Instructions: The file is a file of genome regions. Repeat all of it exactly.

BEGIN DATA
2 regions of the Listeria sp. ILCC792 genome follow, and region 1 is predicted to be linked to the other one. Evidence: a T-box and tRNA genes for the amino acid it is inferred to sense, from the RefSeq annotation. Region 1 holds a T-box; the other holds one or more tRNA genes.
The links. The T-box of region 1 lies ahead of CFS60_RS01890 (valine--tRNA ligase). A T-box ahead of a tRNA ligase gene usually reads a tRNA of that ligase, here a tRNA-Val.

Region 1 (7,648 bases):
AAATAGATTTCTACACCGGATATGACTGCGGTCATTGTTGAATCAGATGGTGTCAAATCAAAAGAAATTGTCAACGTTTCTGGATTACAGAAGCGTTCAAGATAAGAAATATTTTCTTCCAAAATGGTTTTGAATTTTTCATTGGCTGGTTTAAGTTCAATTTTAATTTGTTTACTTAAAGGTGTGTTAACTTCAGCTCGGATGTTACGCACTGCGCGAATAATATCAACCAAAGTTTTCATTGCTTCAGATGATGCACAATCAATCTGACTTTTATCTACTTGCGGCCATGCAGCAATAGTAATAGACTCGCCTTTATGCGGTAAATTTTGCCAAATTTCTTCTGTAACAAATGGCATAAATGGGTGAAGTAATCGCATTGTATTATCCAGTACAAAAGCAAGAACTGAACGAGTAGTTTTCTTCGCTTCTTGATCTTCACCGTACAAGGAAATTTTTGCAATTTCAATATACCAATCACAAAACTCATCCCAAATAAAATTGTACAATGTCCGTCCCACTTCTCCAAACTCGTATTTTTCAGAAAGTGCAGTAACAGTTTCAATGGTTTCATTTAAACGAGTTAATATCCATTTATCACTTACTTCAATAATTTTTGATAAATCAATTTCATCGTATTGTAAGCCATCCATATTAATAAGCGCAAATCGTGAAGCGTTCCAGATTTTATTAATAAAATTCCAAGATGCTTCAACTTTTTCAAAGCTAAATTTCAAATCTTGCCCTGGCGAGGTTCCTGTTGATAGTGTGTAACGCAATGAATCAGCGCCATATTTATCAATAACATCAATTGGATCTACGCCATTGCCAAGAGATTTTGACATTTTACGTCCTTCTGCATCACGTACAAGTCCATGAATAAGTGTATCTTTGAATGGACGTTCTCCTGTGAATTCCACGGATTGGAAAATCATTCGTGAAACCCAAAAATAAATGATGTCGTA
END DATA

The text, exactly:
2 regions of the Listeria sp. ILCC792 genome follow, and region 1 is predicted to be linked to the other one. Evidence: a T-box and tRNA genes for the amino acid it is inferred to sense, from the RefSeq annotation. Region 1 holds a T-box; the other holds one or more tRNA genes.
The links. The T-box of region 1 lies ahead of CFS60_RS01890 (valine--tRNA ligase). A T-box ahead of a tRNA ligase gene usually reads a tRNA of that ligase, here a tRNA-Val.

Region 1 (7,648 bases):
AAATAGATTTCTACACCGGATATGACTGCGGTCATTGTTGAATCAGATGGTGTCAAATCAAAAGAAATTGTCAACGTTTCTGGATTACAGAAGCGTTCAAGATAAGAAATATTTTCTTCCAAAATGGTTTTGAATTTTTCATTGGCTGGTTTAAGTTCAATTTTAATTTGTTTACTTAAAGGTGTGTTAACTTCAGCTCGGATGTTACGCACTGCGCGAATAATATCAACCAAAGTTTTCATTGCTTCAGATGATGCACAATCAATCTGACTTTTATCTACTTGCGGCCATGCAGCAATAGTAATAGACTCGCCTTTATGCGGTAAATTTTGCCAAATTTCTTCTGTAACAAATGGCATAAATGGGTGAAGTAATCGCATTGTATTATCCAGTACAAAAGCAAGAACTGAACGAGTAGTTTTCTTCGCTTCTTGATCTTCACCGTACAAGGAAATTTTTGCAATTTCAATATACCAATCACAAAACTCATCCCAAATAAAATTGTACAATGTCCGTCCCACTTCTCCAAACTCGTATTTTTCAGAAAGTGCAGTAACAGTTTCAATGGTTTCATTTAAACGAGTTAATATCCATTTATCACTTACTTCAATAATTTTTGATAAATCAATTTCATCGTATTGTAAGCCATCCATATTAATAAGCGCAAATCGTGAAGCGTTCCAGATTTTATTAATAAAATTCCAAGATGCTTCAACTTTTTCAAAGCTAAATTTCAAATCTTGCCCTGGCGAGGTTCCTGTTGATAGTGTGTAACGCAATGAATCAGCGCCATATTTATCAATAACATCAATTGGATCTACGCCATTGCCAAGAGATTTTGACATTTTACGTCCTTCTGCATCACGTACAAGTCCATGAATAAGTGTATCTTTGAATGGACGTTCTCCTGTGAATTCCACGGATTGGAAAATCATTCGTGAAACCCAAAAATAAATGATGTCGTA